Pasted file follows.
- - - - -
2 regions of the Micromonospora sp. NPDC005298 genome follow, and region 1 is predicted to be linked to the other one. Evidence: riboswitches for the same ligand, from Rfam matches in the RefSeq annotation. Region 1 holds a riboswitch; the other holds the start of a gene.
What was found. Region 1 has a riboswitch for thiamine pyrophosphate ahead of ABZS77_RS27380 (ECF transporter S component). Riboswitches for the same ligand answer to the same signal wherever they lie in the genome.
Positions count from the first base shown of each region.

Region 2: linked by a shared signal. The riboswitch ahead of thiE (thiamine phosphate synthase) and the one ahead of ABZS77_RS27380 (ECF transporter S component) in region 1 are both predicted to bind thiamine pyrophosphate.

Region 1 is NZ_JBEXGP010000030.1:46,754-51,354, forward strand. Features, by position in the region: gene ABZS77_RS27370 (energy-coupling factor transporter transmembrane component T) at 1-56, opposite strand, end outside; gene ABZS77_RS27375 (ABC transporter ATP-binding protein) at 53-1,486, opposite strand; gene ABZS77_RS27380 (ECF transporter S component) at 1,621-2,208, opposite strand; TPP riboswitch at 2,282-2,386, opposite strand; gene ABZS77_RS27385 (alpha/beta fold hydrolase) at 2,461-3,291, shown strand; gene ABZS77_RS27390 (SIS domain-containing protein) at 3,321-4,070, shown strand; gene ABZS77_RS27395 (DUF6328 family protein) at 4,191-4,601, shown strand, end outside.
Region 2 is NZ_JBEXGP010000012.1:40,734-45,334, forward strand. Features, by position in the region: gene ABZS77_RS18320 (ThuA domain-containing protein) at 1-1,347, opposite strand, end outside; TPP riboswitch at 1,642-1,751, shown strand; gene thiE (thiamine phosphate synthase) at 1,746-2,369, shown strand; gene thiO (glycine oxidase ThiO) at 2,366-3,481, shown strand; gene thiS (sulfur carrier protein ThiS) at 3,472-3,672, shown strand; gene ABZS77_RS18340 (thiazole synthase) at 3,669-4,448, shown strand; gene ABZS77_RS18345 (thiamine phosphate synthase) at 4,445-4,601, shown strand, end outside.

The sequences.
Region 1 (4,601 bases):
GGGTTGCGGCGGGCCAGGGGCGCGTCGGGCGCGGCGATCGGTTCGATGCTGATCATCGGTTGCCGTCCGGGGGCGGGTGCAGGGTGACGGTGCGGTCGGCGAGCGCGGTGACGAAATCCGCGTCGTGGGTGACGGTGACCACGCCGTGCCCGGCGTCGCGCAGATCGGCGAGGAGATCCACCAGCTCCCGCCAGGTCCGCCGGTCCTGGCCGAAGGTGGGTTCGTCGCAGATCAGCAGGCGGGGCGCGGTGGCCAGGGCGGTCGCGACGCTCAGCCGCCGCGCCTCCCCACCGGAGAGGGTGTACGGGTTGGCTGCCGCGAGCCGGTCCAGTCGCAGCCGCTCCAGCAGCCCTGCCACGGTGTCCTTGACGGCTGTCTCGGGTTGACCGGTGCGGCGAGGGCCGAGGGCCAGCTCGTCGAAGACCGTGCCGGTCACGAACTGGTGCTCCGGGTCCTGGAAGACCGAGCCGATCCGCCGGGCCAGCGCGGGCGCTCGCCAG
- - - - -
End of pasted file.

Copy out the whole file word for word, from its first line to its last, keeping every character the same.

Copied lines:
2 regions of the Micromonospora sp. NPDC005298 genome follow, and region 1 is predicted to be linked to the other one. Evidence: riboswitches for the same ligand, from Rfam matches in the RefSeq annotation. Region 1 holds a riboswitch; the other holds the start of a gene.
What was found. Region 1 has a riboswitch for thiamine pyrophosphate ahead of ABZS77_RS27380 (ECF transporter S component). Riboswitches for the same ligand answer to the same signal wherever they lie in the genome.
Positions count from the first base shown of each region.

Region 2: linked by a shared signal. The riboswitch ahead of thiE (thiamine phosphate synthase) and the one ahead of ABZS77_RS27380 (ECF transporter S component) in region 1 are both predicted to bind thiamine pyrophosphate.

Region 1 is NZ_JBEXGP010000030.1:46,754-51,354, forward strand. Features, by position in the region: gene ABZS77_RS27370 (energy-coupling factor transporter transmembrane component T) at 1-56, opposite strand, end outside; gene ABZS77_RS27375 (ABC transporter ATP-binding protein) at 53-1,486, opposite strand; gene ABZS77_RS27380 (ECF transporter S component) at 1,621-2,208, opposite strand; TPP riboswitch at 2,282-2,386, opposite strand; gene ABZS77_RS27385 (alpha/beta fold hydrolase) at 2,461-3,291, shown strand; gene ABZS77_RS27390 (SIS domain-containing protein) at 3,321-4,070, shown strand; gene ABZS77_RS27395 (DUF6328 family protein) at 4,191-4,601, shown strand, end outside.
Region 2 is NZ_JBEXGP010000012.1:40,734-45,334, forward strand. Features, by position in the region: gene ABZS77_RS18320 (ThuA domain-containing protein) at 1-1,347, opposite strand, end outside; TPP riboswitch at 1,642-1,751, shown strand; gene thiE (thiamine phosphate synthase) at 1,746-2,369, shown strand; gene thiO (glycine oxidase ThiO) at 2,366-3,481, shown strand; gene thiS (sulfur carrier protein ThiS) at 3,472-3,672, shown strand; gene ABZS77_RS18340 (thiazole synthase) at 3,669-4,448, shown strand; gene ABZS77_RS18345 (thiamine phosphate synthase) at 4,445-4,601, shown strand, end outside.

The sequences.
Region 1 (4,601 bases):
GGGTTGCGGCGGGCCAGGGGCGCGTCGGGCGCGGCGATCGGTTCGATGCTGATCATCGGTTGCCGTCCGGGGGCGGGTGCAGGGTGACGGTGCGGTCGGCGAGCGCGGTGACGAAATCCGCGTCGTGGGTGACGGTGACCACGCCGTGCCCGGCGTCGCGCAGATCGGCGAGGAGATCCACCAGCTCCCGCCAGGTCCGCCGGTCCTGGCCGAAGGTGGGTTCGTCGCAGATCAGCAGGCGGGGCGCGGTGGCCAGGGCGGTCGCGACGCTCAGCCGCCGCGCCTCCCCACCGGAGAGGGTGTACGGGTTGGCTGCCGCGAGCCGGTCCAGTCGCAGCCGCTCCAGCAGCCCTGCCACGGTGTCCTTGACGGCTGTCTCGGGTTGACCGGTGCGGCGAGGGCCGAGGGCCAGCTCGTCGAAGACCGTGCCGGTCACGAACTGGTGCTCCGGGTCCTGGAAGACCGAGCCGATCCGCCGGGCCAGCGCGGGCGCTCGCCAG